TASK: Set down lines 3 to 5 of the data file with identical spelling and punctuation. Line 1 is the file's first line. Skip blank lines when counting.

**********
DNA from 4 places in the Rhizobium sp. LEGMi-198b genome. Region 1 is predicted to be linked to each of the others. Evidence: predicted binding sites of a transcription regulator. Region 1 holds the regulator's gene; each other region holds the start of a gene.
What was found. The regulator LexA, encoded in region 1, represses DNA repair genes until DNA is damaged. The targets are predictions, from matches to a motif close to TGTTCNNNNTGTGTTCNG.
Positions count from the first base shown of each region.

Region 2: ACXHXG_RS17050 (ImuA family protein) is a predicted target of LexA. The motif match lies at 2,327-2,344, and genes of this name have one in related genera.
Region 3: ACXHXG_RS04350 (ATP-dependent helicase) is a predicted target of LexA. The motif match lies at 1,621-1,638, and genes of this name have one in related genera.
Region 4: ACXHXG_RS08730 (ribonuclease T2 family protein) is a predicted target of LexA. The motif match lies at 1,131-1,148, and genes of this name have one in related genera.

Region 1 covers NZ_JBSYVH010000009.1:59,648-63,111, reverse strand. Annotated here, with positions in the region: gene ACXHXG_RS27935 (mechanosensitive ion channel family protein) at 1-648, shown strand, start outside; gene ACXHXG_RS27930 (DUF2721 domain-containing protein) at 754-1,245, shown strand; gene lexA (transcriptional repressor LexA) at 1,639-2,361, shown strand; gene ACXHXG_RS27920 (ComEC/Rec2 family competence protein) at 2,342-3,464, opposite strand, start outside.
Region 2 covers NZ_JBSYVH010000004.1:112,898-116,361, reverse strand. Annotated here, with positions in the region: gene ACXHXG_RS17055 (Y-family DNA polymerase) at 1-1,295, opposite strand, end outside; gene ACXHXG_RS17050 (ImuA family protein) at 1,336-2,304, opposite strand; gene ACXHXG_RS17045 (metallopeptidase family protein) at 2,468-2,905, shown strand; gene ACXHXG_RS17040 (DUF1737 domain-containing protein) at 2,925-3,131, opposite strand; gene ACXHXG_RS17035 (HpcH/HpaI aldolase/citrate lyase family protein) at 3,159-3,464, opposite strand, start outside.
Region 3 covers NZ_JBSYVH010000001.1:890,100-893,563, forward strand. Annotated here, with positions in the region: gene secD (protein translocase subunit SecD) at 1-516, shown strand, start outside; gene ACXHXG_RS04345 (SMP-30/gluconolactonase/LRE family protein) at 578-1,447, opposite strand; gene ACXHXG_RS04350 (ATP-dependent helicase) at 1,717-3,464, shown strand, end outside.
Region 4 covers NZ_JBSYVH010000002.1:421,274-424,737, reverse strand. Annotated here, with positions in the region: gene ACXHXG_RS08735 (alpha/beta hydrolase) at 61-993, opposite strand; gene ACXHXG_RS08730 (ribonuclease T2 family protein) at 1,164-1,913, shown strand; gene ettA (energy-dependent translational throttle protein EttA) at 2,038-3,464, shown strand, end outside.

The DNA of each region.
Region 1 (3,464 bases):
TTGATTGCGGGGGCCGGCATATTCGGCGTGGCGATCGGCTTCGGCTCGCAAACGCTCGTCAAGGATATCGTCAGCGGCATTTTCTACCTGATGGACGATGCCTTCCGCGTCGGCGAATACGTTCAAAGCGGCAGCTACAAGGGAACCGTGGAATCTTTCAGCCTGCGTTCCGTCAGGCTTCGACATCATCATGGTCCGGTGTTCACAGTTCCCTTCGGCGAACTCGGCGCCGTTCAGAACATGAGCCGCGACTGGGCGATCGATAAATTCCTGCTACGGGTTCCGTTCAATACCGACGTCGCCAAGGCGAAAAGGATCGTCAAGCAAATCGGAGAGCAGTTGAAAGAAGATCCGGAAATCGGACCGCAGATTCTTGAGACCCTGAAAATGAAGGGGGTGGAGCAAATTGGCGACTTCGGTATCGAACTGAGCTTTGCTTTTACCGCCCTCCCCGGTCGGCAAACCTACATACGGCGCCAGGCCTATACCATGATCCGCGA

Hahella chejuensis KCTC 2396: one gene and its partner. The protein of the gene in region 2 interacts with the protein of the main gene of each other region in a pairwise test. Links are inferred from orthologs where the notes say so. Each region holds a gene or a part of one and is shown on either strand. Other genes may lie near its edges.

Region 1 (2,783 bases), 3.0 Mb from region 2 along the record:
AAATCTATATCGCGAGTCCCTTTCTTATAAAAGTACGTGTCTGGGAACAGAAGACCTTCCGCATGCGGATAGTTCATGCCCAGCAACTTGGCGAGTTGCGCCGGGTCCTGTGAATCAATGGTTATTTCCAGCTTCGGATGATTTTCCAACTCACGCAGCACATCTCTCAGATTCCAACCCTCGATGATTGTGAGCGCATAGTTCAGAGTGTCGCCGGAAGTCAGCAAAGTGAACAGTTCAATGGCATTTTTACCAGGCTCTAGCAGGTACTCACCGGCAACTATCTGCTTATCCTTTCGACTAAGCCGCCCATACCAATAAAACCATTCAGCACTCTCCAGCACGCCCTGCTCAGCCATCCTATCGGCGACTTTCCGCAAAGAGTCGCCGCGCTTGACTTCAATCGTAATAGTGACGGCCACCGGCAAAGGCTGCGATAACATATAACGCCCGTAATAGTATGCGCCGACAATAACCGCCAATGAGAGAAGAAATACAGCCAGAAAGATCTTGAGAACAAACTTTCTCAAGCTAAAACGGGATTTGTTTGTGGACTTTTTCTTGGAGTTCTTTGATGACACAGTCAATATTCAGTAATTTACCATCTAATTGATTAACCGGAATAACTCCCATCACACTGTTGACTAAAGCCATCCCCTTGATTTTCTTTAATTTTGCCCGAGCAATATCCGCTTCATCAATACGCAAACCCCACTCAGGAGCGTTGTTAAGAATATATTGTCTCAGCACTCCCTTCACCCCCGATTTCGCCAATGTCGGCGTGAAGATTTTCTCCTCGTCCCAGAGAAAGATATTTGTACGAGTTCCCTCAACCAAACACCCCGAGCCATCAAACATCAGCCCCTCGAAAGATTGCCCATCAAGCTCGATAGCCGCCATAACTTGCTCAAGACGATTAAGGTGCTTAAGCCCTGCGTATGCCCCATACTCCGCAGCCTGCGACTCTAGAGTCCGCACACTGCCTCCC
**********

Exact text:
Positions count from the first base shown of each region.

Region 2: ACXHXG_RS17050 (ImuA family protein) is a predicted target of LexA. The motif match lies at 2,327-2,344, and genes of this name have one in related genera.
Region 3: ACXHXG_RS04350 (ATP-dependent helicase) is a predicted target of LexA. The motif match lies at 1,621-1,638, and genes of this name have one in related genera.